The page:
• Therefore, by doing nothing, the deficit would be reduced by $5 trillion.
  • Since Republicans don't want the tax cuts to expire or the defense cuts to happen, Obama potentially has leverage to negotiate. It comes down to how credibly Obama is willing to say that he'll allow the automatic cuts happen.
  • Chait thinks that Obama has finally learned to stop trying to reach a bipartisan compromise but later speculates that Obama might cave anyway during the lame duck session.
  • Most of the above focuses on long term deficit problems. In terms of the short term unemployment problems, if Romney wins, his secret Keynesian side will be revealed (and i actually believe Chait here) and he'll engage in some stimulus, albeit in the form of more tax cuts. Obama, on the other hand, seems (per Chait) to have given up on fixing unemployment and is hoping the economy will recover on its own. I'll add that if the automatic cuts happen, that will certainly crush the fragile recovery (any kind of deficit reduction, even of the type that liberals wouldn't object to, like defense cuts or tax increases, are the antithesis of stimulus).

Oh and then there's the return of the debt ceiling issue, coming up again in February/March.

Chait frames this as a choice with no turning back: "the great stalemate between socialism and social Darwinism will break open and likely turn decisively in one direction or the other." I'm not so sure. I see it more like we're left with the ugly choice of Romney wins and we get the benefit of reducing our tragic unemployment numbers at the expense of true suffering for the poor and elderly vs. Obama wins and, if all the cards are played right, a break-even approach to our long term problems, at the expense of ongoing hardship for the unemployed. I'm not sure why Chait thinks either direction is irreversible. Whatever Republicans pass through reconciliation could theoretically be undone if the Democrats ever got a majority and some backbone, and even if Obama fends off the latest social spending cuts disguised as deficit reduction, it's not like it won't come back again (see Clinton's surplus and the Bush tax cuts). But either way it seems we're looking at an ugly four years ahead.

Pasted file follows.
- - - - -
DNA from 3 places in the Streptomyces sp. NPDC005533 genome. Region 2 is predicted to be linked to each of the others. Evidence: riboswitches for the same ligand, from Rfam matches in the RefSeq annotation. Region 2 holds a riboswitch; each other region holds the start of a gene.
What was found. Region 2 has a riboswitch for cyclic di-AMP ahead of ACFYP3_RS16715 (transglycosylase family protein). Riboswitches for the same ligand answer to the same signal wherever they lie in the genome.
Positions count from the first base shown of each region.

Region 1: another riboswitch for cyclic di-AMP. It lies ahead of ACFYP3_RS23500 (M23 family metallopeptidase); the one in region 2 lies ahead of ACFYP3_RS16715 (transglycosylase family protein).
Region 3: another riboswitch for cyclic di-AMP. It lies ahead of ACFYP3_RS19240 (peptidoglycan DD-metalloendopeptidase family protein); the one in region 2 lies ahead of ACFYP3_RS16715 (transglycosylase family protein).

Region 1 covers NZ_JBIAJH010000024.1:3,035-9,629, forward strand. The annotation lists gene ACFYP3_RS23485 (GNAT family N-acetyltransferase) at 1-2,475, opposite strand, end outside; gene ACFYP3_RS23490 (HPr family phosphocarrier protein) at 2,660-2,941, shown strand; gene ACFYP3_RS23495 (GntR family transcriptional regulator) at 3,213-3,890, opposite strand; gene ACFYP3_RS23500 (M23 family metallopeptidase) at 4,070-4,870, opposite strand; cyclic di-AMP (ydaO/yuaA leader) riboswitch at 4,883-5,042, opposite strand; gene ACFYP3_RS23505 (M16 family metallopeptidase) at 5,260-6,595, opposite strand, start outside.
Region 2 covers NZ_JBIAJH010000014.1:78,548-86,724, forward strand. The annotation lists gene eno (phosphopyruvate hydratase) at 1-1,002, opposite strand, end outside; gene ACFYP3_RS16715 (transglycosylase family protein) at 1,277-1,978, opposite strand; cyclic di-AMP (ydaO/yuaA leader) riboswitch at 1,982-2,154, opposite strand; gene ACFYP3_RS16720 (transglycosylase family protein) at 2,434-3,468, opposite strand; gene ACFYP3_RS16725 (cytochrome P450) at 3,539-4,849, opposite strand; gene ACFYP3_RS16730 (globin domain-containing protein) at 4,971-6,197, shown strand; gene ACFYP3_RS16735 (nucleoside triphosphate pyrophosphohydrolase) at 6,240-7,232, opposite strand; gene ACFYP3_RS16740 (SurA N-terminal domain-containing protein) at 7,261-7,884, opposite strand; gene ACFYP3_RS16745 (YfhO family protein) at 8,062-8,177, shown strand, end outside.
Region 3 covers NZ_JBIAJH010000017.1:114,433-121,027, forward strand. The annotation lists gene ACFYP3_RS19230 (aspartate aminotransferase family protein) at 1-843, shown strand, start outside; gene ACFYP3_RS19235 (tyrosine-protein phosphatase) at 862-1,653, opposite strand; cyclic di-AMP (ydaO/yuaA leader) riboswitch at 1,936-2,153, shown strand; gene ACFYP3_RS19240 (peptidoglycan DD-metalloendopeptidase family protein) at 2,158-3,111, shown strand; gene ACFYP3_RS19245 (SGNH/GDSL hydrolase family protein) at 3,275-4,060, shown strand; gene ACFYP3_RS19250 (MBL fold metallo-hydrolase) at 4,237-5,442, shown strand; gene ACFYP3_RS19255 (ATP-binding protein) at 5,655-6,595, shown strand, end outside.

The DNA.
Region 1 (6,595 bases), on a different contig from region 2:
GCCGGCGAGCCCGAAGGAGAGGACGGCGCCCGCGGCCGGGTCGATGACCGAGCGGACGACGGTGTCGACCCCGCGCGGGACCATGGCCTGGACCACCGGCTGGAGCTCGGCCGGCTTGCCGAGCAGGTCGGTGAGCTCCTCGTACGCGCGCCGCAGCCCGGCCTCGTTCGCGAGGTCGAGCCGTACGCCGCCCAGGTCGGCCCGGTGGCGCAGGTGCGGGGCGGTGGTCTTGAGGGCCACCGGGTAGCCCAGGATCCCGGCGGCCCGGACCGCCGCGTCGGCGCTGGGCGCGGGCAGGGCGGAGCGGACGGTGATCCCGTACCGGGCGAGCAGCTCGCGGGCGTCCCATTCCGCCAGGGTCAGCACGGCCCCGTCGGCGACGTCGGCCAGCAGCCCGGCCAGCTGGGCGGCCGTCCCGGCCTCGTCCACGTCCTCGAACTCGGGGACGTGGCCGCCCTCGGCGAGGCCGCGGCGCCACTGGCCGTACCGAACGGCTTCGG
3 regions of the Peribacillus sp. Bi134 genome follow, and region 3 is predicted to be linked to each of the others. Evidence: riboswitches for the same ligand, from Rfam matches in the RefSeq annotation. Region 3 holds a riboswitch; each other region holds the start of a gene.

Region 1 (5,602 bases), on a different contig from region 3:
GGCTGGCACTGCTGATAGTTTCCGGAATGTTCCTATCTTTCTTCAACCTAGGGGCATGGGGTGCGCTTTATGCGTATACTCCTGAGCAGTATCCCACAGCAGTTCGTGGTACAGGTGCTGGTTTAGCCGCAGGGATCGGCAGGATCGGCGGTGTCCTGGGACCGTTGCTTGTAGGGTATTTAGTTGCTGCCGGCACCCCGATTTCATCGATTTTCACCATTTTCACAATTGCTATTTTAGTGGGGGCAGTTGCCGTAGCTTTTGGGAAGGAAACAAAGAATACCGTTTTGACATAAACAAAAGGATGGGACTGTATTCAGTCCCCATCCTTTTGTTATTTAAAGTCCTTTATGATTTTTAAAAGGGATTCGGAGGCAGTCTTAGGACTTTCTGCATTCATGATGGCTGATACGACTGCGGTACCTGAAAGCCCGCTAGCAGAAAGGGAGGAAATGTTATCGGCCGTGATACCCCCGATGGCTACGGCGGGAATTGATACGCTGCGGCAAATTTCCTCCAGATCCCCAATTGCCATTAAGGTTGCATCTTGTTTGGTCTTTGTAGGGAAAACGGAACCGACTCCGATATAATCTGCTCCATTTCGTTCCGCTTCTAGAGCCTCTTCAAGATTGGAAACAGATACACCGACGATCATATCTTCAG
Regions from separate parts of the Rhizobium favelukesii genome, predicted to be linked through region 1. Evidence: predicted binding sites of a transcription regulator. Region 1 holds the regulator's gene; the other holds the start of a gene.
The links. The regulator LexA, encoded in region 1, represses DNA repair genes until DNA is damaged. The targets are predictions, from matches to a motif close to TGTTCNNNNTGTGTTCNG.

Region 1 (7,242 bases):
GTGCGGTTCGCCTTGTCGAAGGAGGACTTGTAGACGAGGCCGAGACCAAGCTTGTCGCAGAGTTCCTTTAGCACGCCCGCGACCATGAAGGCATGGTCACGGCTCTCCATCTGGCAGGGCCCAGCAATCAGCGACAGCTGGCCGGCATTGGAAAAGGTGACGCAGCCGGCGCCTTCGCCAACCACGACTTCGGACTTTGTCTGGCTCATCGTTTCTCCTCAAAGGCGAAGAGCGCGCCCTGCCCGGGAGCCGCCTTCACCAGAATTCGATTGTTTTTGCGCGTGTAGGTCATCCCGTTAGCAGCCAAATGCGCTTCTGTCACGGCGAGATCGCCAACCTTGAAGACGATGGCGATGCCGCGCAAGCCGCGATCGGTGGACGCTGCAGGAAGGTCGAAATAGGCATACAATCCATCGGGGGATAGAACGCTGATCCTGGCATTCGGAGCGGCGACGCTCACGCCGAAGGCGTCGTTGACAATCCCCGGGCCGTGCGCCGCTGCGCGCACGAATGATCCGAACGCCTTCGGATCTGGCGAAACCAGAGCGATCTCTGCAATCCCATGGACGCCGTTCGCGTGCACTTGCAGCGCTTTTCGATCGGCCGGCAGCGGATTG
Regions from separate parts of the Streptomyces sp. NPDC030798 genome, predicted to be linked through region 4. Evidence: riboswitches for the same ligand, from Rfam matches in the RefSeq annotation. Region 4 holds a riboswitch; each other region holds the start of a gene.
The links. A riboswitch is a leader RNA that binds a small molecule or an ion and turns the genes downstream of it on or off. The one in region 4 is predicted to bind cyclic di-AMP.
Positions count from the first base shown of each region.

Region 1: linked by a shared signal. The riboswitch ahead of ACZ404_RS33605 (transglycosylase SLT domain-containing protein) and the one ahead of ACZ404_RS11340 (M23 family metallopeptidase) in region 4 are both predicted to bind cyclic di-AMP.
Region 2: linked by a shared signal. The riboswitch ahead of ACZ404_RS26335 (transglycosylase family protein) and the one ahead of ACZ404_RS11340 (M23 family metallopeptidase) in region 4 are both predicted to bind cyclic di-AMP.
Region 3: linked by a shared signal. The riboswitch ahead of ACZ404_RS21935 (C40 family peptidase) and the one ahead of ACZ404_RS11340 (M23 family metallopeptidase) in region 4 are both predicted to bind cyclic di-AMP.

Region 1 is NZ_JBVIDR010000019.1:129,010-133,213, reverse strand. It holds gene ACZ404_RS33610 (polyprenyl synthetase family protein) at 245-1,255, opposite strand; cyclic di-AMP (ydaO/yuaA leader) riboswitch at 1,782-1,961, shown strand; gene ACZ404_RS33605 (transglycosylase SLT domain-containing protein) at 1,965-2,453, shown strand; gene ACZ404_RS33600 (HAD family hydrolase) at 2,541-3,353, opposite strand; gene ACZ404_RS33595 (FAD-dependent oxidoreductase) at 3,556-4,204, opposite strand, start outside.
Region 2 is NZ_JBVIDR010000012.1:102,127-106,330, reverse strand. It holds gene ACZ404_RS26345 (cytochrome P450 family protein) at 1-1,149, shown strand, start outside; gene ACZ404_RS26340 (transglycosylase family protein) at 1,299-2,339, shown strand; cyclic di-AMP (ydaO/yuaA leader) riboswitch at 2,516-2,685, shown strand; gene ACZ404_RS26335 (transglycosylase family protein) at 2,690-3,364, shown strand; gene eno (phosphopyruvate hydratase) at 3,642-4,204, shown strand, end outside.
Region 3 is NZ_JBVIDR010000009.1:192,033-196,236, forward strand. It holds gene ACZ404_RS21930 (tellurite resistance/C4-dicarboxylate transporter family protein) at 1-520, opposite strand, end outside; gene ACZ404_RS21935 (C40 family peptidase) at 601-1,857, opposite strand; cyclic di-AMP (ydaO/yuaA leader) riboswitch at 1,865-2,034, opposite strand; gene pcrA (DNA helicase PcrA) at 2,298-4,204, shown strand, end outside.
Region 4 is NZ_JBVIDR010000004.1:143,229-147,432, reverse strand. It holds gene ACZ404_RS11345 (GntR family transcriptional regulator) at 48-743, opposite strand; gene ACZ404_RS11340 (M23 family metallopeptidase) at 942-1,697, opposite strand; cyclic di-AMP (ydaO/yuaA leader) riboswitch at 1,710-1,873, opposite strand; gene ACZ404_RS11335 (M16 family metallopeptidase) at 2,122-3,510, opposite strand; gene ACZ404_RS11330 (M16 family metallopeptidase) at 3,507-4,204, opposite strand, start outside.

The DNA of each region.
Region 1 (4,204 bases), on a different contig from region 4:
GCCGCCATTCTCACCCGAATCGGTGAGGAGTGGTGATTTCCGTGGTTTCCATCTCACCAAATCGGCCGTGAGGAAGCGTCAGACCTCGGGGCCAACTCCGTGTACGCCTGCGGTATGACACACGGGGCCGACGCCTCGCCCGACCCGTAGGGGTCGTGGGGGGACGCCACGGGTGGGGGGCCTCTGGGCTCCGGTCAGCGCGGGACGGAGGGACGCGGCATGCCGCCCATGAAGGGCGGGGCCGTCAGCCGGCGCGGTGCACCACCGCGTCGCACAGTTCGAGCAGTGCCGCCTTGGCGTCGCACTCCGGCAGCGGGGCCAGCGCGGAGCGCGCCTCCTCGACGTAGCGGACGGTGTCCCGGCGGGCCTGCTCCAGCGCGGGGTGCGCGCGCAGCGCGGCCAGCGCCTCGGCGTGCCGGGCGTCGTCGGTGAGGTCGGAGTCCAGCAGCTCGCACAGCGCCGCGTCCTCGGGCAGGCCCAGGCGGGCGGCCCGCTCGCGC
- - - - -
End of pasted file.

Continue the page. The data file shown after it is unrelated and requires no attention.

By fnord12 | October 15, 2012, 3:13 PM | Liberal Outrage | Comments (1)| Link